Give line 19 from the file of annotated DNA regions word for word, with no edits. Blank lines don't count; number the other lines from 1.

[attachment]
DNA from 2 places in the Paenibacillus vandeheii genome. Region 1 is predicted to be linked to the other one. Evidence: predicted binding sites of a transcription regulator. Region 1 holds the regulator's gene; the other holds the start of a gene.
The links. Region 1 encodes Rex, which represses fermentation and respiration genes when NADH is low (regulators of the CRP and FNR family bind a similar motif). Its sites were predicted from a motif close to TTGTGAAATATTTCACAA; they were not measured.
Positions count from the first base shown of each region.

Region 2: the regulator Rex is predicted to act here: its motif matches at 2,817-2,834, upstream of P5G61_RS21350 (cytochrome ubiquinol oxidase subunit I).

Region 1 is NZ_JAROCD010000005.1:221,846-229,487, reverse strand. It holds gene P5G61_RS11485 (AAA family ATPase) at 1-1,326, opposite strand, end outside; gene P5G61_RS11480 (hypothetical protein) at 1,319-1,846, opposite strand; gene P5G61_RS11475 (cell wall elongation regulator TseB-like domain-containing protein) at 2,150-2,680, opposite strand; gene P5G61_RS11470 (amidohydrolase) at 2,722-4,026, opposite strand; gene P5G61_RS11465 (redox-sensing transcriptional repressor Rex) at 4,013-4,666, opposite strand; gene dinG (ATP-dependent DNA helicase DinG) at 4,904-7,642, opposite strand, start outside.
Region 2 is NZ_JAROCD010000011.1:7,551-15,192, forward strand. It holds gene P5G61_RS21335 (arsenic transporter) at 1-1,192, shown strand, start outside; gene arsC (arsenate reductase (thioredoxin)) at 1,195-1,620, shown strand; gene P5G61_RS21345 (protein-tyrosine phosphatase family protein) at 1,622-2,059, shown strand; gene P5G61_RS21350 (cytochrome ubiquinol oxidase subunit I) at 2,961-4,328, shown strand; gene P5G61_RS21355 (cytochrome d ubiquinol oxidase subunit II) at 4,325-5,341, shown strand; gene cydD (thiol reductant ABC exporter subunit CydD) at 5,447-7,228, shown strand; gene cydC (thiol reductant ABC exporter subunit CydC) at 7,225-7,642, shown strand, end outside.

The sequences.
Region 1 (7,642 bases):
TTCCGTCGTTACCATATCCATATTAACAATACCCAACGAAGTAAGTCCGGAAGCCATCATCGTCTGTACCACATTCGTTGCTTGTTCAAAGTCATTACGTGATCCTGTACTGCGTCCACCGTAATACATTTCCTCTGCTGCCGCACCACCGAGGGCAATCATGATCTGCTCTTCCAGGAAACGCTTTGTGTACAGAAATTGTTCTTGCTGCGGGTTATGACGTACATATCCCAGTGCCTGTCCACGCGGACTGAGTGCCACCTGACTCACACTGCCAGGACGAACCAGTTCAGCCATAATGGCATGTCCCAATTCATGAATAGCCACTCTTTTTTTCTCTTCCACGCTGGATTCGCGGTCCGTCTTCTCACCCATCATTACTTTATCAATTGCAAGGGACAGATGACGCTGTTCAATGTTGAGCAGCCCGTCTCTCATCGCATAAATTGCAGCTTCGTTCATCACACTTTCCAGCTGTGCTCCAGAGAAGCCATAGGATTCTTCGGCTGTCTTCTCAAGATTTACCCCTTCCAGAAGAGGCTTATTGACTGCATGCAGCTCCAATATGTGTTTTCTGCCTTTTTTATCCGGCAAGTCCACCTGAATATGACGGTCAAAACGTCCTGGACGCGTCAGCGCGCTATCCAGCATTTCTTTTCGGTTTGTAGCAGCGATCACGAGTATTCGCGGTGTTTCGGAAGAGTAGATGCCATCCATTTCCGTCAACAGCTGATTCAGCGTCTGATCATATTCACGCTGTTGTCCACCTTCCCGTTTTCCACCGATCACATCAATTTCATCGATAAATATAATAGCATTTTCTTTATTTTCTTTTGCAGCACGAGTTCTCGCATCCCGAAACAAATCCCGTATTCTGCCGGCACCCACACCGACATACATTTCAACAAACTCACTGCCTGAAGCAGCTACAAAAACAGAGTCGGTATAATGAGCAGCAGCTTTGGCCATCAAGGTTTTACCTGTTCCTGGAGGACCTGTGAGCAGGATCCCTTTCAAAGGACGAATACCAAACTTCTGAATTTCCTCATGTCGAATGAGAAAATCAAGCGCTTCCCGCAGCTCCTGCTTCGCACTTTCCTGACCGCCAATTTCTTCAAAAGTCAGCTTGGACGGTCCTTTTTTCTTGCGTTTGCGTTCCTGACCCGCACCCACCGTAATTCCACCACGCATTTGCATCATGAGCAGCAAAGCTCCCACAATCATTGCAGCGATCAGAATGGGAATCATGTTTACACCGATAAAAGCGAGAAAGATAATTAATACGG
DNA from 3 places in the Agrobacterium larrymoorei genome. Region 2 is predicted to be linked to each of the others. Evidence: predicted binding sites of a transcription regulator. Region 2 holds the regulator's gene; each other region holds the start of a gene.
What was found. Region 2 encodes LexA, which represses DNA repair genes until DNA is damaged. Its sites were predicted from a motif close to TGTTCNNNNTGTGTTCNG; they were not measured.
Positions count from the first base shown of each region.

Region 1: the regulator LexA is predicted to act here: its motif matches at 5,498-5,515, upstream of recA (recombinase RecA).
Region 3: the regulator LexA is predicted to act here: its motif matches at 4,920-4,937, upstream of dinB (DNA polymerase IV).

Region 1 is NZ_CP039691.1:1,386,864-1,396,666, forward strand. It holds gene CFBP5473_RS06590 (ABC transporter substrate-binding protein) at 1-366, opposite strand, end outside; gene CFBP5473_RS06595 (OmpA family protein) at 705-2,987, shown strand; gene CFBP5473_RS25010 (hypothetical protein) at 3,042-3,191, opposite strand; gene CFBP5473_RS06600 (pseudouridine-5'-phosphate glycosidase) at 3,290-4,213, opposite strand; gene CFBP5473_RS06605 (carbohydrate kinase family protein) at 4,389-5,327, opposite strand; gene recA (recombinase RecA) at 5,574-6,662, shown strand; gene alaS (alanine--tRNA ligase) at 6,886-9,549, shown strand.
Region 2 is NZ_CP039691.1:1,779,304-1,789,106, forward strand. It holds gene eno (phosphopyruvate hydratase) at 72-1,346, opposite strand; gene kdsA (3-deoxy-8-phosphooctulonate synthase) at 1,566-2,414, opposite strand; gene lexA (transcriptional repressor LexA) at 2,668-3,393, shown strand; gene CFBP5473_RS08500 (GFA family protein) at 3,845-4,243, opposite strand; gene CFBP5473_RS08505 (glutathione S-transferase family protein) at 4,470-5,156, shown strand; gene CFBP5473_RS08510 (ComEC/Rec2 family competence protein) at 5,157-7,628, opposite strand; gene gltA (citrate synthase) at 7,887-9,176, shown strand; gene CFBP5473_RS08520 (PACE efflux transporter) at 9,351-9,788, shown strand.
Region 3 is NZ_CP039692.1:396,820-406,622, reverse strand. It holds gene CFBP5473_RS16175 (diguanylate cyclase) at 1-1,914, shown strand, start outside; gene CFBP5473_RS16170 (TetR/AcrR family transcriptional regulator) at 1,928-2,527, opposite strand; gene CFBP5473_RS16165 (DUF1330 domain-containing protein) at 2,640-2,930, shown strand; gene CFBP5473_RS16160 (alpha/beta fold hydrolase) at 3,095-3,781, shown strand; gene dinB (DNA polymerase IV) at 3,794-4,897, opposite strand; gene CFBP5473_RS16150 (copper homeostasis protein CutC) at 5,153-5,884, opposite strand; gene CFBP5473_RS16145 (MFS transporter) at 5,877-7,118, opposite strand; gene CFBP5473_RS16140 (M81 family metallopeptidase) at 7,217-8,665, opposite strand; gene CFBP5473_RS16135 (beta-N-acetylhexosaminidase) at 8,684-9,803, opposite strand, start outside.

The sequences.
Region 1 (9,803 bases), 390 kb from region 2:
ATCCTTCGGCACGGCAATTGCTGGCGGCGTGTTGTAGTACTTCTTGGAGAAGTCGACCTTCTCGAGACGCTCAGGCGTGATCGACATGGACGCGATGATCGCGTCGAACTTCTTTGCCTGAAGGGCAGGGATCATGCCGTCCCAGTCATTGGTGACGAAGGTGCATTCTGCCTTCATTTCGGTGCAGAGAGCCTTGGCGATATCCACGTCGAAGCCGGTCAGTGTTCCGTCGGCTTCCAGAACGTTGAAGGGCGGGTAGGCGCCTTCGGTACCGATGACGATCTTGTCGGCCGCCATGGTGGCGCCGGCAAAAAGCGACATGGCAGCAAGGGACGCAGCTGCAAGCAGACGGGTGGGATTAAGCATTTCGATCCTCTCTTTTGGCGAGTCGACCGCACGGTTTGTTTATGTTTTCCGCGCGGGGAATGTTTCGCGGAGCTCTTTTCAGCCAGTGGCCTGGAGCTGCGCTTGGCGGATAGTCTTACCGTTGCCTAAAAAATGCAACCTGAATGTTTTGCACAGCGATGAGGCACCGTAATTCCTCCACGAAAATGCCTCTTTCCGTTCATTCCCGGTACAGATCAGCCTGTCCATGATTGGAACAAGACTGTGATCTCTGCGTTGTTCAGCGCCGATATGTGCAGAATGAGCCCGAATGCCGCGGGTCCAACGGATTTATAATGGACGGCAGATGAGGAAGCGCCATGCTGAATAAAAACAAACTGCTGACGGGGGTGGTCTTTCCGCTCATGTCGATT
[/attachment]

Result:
Region 1 (9,803 bases), 390 kb from region 2: